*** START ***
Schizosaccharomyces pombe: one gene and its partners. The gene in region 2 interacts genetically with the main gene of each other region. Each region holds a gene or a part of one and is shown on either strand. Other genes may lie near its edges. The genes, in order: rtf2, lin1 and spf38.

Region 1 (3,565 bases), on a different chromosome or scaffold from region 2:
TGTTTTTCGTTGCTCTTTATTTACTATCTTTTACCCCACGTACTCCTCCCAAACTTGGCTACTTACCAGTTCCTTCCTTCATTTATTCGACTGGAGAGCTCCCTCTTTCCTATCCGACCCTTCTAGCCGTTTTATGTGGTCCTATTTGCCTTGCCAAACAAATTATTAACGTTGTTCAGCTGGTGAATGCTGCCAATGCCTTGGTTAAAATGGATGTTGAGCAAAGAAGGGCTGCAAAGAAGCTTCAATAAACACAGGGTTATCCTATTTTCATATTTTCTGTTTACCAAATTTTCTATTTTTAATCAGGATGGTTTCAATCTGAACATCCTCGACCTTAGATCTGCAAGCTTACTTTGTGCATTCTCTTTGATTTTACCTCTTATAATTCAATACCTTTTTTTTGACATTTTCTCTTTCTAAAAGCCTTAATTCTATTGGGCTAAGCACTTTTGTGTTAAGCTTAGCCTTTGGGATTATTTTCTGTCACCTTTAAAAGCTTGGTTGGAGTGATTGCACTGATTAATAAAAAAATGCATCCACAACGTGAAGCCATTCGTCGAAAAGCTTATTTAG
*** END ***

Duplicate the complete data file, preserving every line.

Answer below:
Schizosaccharomyces pombe: one gene and its partners. The gene in region 2 interacts genetically with the main gene of each other region. Each region holds a gene or a part of one and is shown on either strand. Other genes may lie near its edges. The genes, in order: rtf2, lin1 and spf38.

Region 1 (3,565 bases), on a different chromosome or scaffold from region 2:
TGTTTTTCGTTGCTCTTTATTTACTATCTTTTACCCCACGTACTCCTCCCAAACTTGGCTACTTACCAGTTCCTTCCTTCATTTATTCGACTGGAGAGCTCCCTCTTTCCTATCCGACCCTTCTAGCCGTTTTATGTGGTCCTATTTGCCTTGCCAAACAAATTATTAACGTTGTTCAGCTGGTGAATGCTGCCAATGCCTTGGTTAAAATGGATGTTGAGCAAAGAAGGGCTGCAAAGAAGCTTCAATAAACACAGGGTTATCCTATTTTCATATTTTCTGTTTACCAAATTTTCTATTTTTAATCAGGATGGTTTCAATCTGAACATCCTCGACCTTAGATCTGCAAGCTTACTTTGTGCATTCTCTTTGATTTTACCTCTTATAATTCAATACCTTTTTTTTGACATTTTCTCTTTCTAAAAGCCTTAATTCTATTGGGCTAAGCACTTTTGTGTTAAGCTTAGCCTTTGGGATTATTTTCTGTCACCTTTAAAAGCTTGGTTGGAGTGATTGCACTGATTAATAAAAAAATGCATCCACAACGTGAAGCCATTCGTCGAAAAGCTTATTTAG